Josh Willingham deal likely to start chain reaction

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The outfield market could start unfolding quickly now with the news that Josh Willingham is about to become a Minnesota Twin.

– Michael Cuddyer, who had been the Twins’ preference, appears likely to join the Rockies. Minnesota offered their veteran the three-year deal he desired, but it seems that last season’s experience was bad enough to give him doubts about re-signing. Cuddyer will probably put up better numbers than Willingham next year, but that will be all about the ballparks: Minnesota is getting the superior hitter out of this deal.

– The Rockies are also in on Carlos Beltran, but they’ve been much more aggressive in their pursuit of Cuddyer. Beltran has slipped through the cracks, even though he offers a much better glove than either Cuddyer or Willingham and greater offensive upside as well. Of course, the issue there is his history of knee problems. He’ll still probably get a higher annual salary than Cuddyer or Willingham, but he may have to choose between a one-year deal with a contender or a two-year deal from a lesser team. St. Louis, Boston, Texas and Detroit are candidates to get involved.

– Only once that trio is off the board will names like Cody Ross and Ryan Ludwick start to become attractive. The A’s and Mariners will rifle through the bargain bin looking for a starting outfielder. The Red Sox might as well.

– Of course, there is still one prize out there in the form of Cuban defector Yoenis Cespedes. Complicating things there is that he’s not yet officially a free agent and eligible to sign. Detroit and Miami look like the early favorites to land the 26-year-old, who would slide right into a major league outfield in either center or right.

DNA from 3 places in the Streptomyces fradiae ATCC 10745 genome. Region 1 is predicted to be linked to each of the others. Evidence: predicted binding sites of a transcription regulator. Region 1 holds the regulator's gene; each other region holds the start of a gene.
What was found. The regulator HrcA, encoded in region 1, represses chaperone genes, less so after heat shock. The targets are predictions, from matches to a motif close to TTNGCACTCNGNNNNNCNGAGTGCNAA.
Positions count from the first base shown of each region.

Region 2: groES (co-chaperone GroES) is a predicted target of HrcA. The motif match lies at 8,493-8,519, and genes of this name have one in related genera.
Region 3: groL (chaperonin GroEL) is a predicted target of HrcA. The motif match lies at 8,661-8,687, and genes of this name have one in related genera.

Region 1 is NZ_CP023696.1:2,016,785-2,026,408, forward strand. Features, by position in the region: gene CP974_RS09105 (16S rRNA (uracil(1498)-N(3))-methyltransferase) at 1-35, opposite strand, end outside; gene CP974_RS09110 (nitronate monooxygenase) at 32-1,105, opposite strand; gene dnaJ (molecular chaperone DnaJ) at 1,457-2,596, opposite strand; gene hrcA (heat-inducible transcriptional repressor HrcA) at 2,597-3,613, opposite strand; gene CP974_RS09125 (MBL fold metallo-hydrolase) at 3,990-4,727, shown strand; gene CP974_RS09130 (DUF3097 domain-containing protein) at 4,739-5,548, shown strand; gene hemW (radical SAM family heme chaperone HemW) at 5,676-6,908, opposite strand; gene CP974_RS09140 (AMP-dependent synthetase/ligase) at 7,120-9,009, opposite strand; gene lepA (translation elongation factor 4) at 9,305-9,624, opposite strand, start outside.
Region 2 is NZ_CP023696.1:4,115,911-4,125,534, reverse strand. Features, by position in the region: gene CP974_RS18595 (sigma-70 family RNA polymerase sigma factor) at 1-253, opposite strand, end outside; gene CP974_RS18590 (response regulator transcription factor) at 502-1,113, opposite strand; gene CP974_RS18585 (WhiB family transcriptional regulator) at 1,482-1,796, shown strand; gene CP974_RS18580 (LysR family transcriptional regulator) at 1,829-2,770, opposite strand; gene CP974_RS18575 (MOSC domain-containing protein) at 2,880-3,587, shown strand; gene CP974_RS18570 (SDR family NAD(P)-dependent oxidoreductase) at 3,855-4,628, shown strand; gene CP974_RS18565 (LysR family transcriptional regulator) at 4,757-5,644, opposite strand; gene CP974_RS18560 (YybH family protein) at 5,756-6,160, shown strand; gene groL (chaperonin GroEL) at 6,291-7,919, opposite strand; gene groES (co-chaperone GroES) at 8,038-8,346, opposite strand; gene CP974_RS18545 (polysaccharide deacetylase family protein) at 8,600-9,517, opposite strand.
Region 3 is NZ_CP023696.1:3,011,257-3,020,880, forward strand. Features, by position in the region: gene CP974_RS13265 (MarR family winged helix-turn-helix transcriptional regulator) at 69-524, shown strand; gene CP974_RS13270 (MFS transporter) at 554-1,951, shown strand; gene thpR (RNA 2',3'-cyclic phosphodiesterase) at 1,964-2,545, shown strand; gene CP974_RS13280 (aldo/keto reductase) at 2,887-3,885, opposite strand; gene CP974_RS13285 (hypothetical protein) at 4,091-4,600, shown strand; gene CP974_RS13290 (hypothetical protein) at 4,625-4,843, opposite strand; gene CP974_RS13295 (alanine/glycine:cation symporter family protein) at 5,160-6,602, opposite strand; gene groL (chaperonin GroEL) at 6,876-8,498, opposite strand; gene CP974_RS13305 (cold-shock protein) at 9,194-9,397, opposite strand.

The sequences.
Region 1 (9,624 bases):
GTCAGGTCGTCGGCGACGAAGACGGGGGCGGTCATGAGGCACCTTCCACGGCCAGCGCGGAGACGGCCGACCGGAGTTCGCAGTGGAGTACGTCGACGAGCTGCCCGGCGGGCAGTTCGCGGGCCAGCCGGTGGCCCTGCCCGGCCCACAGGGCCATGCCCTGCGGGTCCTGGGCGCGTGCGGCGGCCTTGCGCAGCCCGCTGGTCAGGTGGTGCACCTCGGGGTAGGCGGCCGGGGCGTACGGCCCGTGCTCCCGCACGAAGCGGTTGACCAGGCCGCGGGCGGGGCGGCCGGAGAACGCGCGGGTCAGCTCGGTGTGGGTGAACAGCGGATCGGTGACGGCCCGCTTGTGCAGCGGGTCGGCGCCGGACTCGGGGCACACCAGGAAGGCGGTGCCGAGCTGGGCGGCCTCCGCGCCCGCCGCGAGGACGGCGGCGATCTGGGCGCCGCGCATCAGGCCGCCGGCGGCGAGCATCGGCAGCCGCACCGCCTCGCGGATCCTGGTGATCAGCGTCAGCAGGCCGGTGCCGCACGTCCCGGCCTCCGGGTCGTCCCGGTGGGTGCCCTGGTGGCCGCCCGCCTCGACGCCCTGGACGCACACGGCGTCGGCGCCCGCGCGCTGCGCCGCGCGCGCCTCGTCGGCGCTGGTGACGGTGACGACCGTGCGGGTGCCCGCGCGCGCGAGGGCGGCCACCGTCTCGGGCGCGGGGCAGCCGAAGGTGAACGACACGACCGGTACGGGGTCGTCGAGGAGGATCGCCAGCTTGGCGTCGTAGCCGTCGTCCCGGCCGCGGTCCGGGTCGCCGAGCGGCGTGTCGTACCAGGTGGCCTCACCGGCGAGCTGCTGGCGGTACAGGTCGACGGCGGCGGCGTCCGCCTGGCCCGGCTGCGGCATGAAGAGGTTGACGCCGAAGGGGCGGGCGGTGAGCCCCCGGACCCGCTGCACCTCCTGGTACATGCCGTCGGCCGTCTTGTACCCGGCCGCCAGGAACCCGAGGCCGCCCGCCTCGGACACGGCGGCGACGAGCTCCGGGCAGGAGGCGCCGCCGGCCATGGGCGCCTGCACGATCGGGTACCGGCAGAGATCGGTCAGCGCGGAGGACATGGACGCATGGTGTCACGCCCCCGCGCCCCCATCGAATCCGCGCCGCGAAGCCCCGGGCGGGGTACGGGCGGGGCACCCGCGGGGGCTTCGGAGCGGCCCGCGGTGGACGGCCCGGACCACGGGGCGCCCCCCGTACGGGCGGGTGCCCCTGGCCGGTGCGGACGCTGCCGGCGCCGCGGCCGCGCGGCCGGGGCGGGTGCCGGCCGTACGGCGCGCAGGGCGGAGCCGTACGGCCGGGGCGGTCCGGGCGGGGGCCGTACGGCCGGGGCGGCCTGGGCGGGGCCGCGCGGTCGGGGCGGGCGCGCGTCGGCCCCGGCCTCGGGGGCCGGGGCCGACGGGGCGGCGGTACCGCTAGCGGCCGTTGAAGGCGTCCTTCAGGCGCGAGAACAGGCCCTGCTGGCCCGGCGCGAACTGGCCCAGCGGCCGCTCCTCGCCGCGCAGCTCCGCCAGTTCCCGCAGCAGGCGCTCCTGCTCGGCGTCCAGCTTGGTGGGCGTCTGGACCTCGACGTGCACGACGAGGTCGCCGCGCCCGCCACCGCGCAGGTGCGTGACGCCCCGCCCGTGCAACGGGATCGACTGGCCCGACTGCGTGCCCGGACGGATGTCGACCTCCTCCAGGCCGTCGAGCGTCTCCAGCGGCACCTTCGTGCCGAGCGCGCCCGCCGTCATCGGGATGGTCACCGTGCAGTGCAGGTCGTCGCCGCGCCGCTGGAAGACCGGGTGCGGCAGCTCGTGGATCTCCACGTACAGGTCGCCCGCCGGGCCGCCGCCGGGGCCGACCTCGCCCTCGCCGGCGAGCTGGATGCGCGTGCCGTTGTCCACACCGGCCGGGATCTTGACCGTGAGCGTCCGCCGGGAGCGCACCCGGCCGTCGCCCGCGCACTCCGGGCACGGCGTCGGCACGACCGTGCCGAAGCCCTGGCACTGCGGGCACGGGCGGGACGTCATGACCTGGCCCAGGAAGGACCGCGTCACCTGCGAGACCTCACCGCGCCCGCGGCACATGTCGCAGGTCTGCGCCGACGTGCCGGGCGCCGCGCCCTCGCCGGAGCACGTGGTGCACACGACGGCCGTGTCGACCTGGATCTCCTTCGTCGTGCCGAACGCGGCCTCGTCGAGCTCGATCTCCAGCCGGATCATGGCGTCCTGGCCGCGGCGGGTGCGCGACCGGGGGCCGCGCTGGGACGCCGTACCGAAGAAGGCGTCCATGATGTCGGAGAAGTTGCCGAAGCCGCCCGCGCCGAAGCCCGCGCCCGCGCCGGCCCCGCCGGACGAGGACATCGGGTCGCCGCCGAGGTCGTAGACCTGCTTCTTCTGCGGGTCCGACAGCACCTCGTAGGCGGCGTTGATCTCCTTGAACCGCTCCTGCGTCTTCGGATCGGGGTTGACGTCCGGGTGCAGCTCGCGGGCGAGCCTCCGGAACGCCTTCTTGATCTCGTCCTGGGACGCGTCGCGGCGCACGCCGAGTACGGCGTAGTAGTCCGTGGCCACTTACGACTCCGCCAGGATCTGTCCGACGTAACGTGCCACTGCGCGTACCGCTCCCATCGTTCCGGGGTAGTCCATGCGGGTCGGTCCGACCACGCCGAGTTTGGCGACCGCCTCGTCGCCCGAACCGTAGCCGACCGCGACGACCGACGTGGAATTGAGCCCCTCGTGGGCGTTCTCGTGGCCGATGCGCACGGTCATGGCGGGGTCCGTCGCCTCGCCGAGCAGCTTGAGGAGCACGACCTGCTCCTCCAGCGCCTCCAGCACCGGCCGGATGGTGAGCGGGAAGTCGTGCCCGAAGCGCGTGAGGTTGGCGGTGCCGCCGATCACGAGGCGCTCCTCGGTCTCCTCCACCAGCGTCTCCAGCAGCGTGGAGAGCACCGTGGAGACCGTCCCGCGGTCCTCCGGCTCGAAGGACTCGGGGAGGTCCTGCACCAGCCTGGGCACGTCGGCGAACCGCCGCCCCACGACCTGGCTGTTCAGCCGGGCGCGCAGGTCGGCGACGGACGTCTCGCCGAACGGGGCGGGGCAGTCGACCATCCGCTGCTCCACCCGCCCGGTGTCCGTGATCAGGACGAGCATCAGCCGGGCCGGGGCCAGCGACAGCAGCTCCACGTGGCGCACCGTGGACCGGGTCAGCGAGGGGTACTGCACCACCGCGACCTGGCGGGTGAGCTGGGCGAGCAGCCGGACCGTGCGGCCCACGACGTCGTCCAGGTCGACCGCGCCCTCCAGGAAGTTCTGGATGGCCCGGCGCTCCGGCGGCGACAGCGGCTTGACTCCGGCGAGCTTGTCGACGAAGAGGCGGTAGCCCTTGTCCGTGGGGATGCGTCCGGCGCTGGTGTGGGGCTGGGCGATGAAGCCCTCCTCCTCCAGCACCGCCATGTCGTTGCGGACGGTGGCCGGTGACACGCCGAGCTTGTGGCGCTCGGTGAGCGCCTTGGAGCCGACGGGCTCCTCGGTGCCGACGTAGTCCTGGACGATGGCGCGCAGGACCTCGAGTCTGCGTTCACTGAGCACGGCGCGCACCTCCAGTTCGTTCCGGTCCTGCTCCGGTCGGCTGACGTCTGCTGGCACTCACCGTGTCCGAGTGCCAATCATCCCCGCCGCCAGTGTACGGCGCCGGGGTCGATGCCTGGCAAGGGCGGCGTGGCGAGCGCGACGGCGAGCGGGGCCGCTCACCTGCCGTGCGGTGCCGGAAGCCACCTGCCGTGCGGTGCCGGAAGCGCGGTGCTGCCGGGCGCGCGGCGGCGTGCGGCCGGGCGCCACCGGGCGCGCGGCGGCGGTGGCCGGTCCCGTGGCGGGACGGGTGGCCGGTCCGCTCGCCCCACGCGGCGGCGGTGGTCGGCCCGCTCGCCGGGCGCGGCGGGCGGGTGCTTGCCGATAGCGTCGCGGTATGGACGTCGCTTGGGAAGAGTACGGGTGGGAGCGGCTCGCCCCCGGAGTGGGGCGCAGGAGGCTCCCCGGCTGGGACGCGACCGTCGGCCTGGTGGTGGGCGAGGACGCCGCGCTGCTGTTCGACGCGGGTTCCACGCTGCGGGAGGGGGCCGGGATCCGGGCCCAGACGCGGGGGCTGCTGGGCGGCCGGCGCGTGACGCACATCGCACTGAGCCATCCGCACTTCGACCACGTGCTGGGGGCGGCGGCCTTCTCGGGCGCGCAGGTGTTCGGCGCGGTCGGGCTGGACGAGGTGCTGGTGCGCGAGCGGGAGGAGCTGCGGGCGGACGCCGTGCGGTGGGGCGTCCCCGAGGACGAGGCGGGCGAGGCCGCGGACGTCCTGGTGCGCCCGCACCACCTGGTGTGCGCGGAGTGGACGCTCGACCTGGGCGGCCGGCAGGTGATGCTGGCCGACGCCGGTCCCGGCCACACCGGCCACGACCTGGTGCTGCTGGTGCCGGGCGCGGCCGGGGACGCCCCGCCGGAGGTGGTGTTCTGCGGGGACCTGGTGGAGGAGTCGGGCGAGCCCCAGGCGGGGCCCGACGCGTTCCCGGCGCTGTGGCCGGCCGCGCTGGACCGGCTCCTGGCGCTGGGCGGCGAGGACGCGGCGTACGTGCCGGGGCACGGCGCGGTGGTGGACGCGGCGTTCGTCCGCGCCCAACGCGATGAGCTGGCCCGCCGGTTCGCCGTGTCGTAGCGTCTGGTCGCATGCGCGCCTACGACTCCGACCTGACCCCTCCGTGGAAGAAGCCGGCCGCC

Orioles CEO, brother agree to dismiss legal dispute

Tommy Gilligan-USA TODAY Sports
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Baltimore Orioles CEO John Angelos and his brother Lou have agreed to end their fight over a lawsuit in which Lou accused John of seizing control of the team in defiance of their father Peter’s wishes.

Lou Angelos sued John last year, claiming John took control of the Orioles at his expense. Georgia Angelos, their mother, also was named as a defendant.

In a Friday court filing in the case, John, Lou, Georgia and Peter Angelos called on “all claims, including all counterclaims and defenses, asserted therein be dismissed with prejudice in their entirety.”

“The Parties also withdraw and terminate all pending motions submitted in these actions,” the filing said.

Peter Angelos became the Orioles’ owner in 1993, but his public role has diminished in recent years and he turned 93 last year. According to the suit, he had surgery after his aortic valve failed in 2017.

Lou Angelos accused John of trying to take control of Peter Angelos’ assets and manipulating Georgia Angelos. The lawsuit was one of a handful of off-field issues looming over the Orioles this offseason. The team also has a lease at Camden Yards that expires at the end of the year.